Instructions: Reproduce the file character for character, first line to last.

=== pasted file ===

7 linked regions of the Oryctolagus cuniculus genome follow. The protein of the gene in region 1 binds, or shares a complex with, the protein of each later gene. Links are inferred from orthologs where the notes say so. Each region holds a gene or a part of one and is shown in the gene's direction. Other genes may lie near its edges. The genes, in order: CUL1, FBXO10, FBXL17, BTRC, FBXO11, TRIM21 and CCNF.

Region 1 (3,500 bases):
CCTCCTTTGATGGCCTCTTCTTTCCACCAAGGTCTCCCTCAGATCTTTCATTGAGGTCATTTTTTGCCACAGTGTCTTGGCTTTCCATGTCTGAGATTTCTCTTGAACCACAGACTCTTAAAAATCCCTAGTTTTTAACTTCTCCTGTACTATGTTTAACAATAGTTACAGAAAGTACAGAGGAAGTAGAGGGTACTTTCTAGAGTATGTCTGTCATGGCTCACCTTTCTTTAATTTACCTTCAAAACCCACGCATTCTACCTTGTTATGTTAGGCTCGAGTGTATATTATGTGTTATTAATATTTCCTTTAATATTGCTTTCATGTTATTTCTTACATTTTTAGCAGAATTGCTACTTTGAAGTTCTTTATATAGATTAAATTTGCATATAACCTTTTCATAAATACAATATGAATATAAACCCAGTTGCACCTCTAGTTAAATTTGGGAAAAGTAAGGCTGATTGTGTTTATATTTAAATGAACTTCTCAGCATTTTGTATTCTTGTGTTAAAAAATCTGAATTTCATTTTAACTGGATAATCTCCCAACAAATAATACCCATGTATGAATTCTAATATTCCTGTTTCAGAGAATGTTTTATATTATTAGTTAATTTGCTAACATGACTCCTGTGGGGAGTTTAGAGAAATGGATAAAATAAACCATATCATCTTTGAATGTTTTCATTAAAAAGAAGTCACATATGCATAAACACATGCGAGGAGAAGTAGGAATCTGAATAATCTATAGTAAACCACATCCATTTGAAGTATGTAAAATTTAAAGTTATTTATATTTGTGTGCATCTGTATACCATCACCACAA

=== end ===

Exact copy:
7 linked regions of the Oryctolagus cuniculus genome follow. The protein of the gene in region 1 binds, or shares a complex with, the protein of each later gene. Links are inferred from orthologs where the notes say so. Each region holds a gene or a part of one and is shown in the gene's direction. Other genes may lie near its edges. The genes, in order: CUL1, FBXO10, FBXL17, BTRC, FBXO11, TRIM21 and CCNF.

Region 1 (3,500 bases):
CCTCCTTTGATGGCCTCTTCTTTCCACCAAGGTCTCCCTCAGATCTTTCATTGAGGTCATTTTTTGCCACAGTGTCTTGGCTTTCCATGTCTGAGATTTCTCTTGAACCACAGACTCTTAAAAATCCCTAGTTTTTAACTTCTCCTGTACTATGTTTAACAATAGTTACAGAAAGTACAGAGGAAGTAGAGGGTACTTTCTAGAGTATGTCTGTCATGGCTCACCTTTCTTTAATTTACCTTCAAAACCCACGCATTCTACCTTGTTATGTTAGGCTCGAGTGTATATTATGTGTTATTAATATTTCCTTTAATATTGCTTTCATGTTATTTCTTACATTTTTAGCAGAATTGCTACTTTGAAGTTCTTTATATAGATTAAATTTGCATATAACCTTTTCATAAATACAATATGAATATAAACCCAGTTGCACCTCTAGTTAAATTTGGGAAAAGTAAGGCTGATTGTGTTTATATTTAAATGAACTTCTCAGCATTTTGTATTCTTGTGTTAAAAAATCTGAATTTCATTTTAACTGGATAATCTCCCAACAAATAATACCCATGTATGAATTCTAATATTCCTGTTTCAGAGAATGTTTTATATTATTAGTTAATTTGCTAACATGACTCCTGTGGGGAGTTTAGAGAAATGGATAAAATAAACCATATCATCTTTGAATGTTTTCATTAAAAAGAAGTCACATATGCATAAACACATGCGAGGAGAAGTAGGAATCTGAATAATCTATAGTAAACCACATCCATTTGAAGTATGTAAAATTTAAAGTTATTTATATTTGTGTGCATCTGTATACCATCACCACAA